* Track hot news in your space and try to get out in front of important trends.
          o As an example, when Google did a big update that promoted some big brand websites we were one of the first websites to analyze it.

Be Credible

But for people to take you credibly you need to make sure your website adheres to good web credibility standards.

    * Is your domain name memorable?
    * Does your design complement your copy?
    * Is your content interesting and conceptually unique?
    * Does your site have an editorial component and voice, or is it a boring low-value thin product database?
    * Is your about page memorable?
    * Is your site easy to use and understand?
    * Do you have a brand people care about?

You do not need to "have it all" to get started, but the more credible you look the faster you will gain momentum.

Build on Your Success

Work to improve your site every day. Over the course of the year fixing or creating one thing a day will lead to a large advantage. Building up a leading market position can take years, but once you get at the top those years are the barrier to entry which prevent others from being able to replicate what you buit up.

How to ask for a link back

Below is an example of an email to send out, remember no one will link to a site with a lessor page rank then their own website.
Dear Sir / Madam
We came across your web site on Google and would very much like to exchange links with you. Swapping links  with similar themed and good quality web sites can help improve search engine positiopns and encourage mutual visitors to each web site.
If you would like to swap links with us, please add our link using the following information.
Title H2L Onlinemarketing
URL www.h2lonlinemarketing.co.za
Description: H2L Online Marketing is a Cape Town based Internet Marketing company, with over 15 years experience on the web. We offer a variety of Online Marketing services including Web Design, Logo Design, SEO(Search Engine Optimization), PPC(Pay Per Click Advertising), Email marketing, Web Hosting and bespoke Programming and Scripting. Please send us your own details in the same format and we would be delighted to add a link to your web site here:http://www.h2lonlinemarketing.co.za/links.php (page rank 3/10)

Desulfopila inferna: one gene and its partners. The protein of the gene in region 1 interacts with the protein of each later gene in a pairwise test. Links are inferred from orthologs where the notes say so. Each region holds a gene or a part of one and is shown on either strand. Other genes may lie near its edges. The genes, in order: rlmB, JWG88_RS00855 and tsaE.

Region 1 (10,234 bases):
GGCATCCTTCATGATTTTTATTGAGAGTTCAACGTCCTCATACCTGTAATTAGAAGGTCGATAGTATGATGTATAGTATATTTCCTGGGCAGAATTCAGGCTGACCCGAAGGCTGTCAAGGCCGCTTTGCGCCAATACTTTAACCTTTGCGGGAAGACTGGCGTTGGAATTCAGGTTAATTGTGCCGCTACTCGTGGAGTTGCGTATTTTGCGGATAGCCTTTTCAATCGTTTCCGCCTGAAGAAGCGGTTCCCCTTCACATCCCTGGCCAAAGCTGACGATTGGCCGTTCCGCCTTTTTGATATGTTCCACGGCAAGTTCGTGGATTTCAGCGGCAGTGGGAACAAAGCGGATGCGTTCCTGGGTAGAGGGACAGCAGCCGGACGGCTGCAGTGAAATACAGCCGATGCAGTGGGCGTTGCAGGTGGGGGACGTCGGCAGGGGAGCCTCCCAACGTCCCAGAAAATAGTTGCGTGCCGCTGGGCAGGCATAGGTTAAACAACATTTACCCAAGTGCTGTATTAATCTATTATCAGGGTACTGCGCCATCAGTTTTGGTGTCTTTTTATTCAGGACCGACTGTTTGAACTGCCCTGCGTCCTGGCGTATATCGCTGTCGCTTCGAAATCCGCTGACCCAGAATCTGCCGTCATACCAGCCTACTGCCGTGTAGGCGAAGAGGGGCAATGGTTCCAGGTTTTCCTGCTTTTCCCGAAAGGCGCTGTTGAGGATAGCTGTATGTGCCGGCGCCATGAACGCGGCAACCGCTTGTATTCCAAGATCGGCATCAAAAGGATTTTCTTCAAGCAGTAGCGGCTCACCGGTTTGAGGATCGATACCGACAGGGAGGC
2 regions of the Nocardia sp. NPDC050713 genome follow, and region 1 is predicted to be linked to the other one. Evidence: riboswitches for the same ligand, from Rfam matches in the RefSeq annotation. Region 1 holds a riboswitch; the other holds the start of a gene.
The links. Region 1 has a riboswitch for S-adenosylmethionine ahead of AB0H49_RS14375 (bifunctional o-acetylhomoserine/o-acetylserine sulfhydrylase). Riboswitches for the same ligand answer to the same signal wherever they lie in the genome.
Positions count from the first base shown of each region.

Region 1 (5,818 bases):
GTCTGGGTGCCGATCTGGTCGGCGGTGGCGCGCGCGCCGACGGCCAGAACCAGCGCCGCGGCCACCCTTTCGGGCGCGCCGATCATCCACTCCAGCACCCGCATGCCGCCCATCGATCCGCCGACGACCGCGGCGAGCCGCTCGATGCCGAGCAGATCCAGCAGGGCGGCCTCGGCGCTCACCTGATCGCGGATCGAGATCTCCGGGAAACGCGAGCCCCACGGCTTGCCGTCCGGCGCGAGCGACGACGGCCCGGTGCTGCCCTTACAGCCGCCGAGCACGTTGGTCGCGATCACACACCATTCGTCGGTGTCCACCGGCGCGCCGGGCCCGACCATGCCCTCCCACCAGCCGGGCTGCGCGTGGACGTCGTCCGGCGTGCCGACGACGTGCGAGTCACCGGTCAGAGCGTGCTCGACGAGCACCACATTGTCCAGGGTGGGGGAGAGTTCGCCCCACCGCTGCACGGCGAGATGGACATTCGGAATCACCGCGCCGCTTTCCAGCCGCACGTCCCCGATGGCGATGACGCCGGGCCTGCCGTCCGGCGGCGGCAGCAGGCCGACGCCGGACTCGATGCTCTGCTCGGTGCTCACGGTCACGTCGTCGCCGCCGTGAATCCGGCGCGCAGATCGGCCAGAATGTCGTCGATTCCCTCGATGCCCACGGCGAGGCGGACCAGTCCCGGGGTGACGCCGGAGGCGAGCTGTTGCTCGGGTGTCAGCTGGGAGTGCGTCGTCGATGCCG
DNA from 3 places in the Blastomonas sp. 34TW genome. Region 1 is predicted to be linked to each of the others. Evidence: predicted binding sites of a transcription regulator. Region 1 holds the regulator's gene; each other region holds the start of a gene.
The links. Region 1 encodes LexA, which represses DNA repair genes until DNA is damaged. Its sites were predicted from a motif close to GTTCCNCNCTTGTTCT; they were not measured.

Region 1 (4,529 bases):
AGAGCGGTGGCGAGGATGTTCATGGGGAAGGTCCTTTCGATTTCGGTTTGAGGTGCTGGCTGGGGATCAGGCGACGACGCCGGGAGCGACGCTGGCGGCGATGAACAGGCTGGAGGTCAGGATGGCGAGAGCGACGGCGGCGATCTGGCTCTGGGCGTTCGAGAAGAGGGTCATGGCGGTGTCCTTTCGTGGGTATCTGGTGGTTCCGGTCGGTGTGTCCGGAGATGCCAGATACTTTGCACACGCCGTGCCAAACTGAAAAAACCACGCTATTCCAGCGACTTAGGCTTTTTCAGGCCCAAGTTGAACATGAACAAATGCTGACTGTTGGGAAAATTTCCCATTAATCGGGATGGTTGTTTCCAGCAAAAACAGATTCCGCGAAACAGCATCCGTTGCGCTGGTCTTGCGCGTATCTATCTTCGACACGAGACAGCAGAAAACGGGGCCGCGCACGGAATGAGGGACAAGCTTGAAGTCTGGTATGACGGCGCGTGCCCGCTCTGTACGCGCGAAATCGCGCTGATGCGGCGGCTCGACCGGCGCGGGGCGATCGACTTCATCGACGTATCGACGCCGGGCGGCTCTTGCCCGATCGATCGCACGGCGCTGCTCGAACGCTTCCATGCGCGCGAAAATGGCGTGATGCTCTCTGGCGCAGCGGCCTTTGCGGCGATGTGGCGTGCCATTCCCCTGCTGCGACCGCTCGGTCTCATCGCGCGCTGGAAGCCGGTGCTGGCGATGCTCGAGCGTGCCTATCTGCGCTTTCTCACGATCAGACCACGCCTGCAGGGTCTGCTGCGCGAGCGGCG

Many thanks for your time and we look forward to hearing from you.

Kind Regards

H2L Online Marketing - A Scream Media Company

03 December 2009

Writing Content for your site

Content is one of the most valuable things you can focus on during development of your website. Consider each page of your website a chance to capture or lose your audience. If a web page has paragraph after paragraph of text, many visitors won't bother to begin reading. There are various other things to be leery of when writing for the web. This article covers eight tips to help you succeed when writing content for your website.

Entice with Communicative Headings

Visitors decide whether to invest their precious time reading your content, typically after scanning a heading or two. Consider which headline will receive more attention:

    • PHP solutions for the Web
    • Three eCommerce PHP Solutions for the Web

While both could be headings for the same content, the second heading will attract more attention because it clearly denotes what will follow. Additionally, it adds a level of expertise. It is also important to keep your headings concise. When headings wrap to multiple lines, they start becoming paragraph-like and readers cannot scan them. Sub-headings are another way to make your content easier for visitors to scan. Once readers have decided your heading is worth investing more time in, they often scan the sub-headings to jump to the section that is most applicable to them.

Conclude Before You Expand

Every page of your website should cater to the most impatient reader and clearly state what the page is about in the first few lines. Most readers won't want to read an entire page to get to the point. Write an introductory paragraph that summarizes the most important parts.

Many successful writers outline the points they want to get across, fill in those points and only then do they write their first paragraph. It is not necessary to write from top to bottom and this method can help you write a stronger introduction.

Create Effective Lists

It is quicker to scroll down a web page than it is to read from left to right and keep your eyes wrapping from line to line. For this reason, readers appreciate lists. However, it is important not to use overwhelmingly long lists. Studies have shown people can remember 7 things at a time. A list of seven bulleted items is digestible, while a list of 50 is intimidating. If it is crucial for you to list 50 points, break up your lists with sub-headings so readers are able to jump from section to section efficiently.

Write Clearly and Succinctly